This is a classic mud lark find – the stems of these press-moulded ceramic tobacco pipes are everywhere on this site and must have been as ubiquitous as fag butts are now. Clay is a great medium for mass-reproduction of hollow forms and fancy surface design, with the added advantage of remaining intact in the earth over the years.
The bowl shapes were probably copied from pipes made by Native American peoples, who first domesticated tobacco plants, and smoked and shared pipes both ceremonially and socially. Tobacco was exported across the world, and the new pipe technology meant that the nicotine hit was instant. It quickly became an accessory that enabled creative or status expression. This one is knobbly, like an American beaded pipe. Working people preferred a short stem, which could be gripped between the teeth on the job. Skulls have been found from the era with pipe-stem shaped holes where the teeth meet.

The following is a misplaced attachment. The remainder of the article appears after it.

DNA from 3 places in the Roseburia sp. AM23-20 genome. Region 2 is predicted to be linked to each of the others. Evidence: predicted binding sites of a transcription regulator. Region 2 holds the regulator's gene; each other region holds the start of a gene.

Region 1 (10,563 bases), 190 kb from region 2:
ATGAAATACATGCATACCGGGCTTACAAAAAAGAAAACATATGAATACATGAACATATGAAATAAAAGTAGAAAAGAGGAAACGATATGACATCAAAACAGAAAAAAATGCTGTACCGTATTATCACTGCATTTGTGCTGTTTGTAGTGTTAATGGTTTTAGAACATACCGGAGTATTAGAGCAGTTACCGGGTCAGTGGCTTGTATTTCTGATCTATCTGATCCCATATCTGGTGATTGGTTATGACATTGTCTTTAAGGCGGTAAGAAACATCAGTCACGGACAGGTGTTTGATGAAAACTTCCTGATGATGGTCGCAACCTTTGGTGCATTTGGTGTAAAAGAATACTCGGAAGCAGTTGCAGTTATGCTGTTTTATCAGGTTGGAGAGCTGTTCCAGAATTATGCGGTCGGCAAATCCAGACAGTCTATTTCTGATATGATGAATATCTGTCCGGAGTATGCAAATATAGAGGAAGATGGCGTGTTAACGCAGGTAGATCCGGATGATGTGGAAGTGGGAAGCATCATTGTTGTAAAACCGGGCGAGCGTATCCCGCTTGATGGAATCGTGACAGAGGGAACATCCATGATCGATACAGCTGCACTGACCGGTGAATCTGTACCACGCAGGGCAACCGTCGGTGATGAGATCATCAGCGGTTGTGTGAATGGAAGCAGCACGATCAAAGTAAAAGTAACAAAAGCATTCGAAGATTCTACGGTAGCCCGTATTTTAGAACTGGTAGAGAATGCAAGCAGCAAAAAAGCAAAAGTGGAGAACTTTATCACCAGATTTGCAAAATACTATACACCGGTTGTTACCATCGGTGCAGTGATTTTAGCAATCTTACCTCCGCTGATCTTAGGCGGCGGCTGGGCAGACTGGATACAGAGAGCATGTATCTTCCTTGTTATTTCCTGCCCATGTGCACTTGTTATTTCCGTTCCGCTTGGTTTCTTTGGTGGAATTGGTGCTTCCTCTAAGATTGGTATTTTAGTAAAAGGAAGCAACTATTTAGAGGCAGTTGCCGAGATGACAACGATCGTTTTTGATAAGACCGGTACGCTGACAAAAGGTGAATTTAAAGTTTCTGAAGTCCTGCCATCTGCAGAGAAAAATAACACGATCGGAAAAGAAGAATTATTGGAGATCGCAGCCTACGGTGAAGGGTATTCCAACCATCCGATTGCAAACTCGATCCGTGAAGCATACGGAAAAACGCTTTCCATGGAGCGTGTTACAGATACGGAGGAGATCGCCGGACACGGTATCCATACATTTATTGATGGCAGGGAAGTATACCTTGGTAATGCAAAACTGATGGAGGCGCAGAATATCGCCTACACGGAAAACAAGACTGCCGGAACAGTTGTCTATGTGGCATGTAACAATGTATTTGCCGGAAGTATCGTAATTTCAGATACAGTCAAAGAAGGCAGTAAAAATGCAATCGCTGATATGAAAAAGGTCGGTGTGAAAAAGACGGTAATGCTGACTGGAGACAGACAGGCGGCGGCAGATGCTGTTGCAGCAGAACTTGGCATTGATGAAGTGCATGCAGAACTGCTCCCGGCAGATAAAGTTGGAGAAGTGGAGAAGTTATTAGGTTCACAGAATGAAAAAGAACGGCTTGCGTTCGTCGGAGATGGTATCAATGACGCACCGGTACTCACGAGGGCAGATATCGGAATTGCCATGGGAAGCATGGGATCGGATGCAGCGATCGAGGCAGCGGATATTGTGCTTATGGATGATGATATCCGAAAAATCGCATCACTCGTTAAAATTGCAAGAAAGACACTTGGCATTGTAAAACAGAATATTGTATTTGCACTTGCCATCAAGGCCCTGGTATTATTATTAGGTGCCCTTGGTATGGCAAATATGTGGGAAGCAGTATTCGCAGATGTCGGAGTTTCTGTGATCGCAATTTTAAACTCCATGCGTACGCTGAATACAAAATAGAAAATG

I’m imagining people smoking together in the old churchyard of St Jude’s which once stood on the Phytology site, built in the 1880s. Ceramic pipes were commonly made up to 1914, when hardwood pipes and cigarettes took over, so this pipe must come from before the church was destroyed, in 1942.
Or perhaps this pipe was used by kids – blowing soap bubbles. Either way it was made by hand and belonged to someone – an intimate object, pressed, trimmed, packed and fired, well-thumbed, puffed and chewed by its owner before being broken, buried, bombed, dug up by foxes and finally exhibited by me, the mud lark.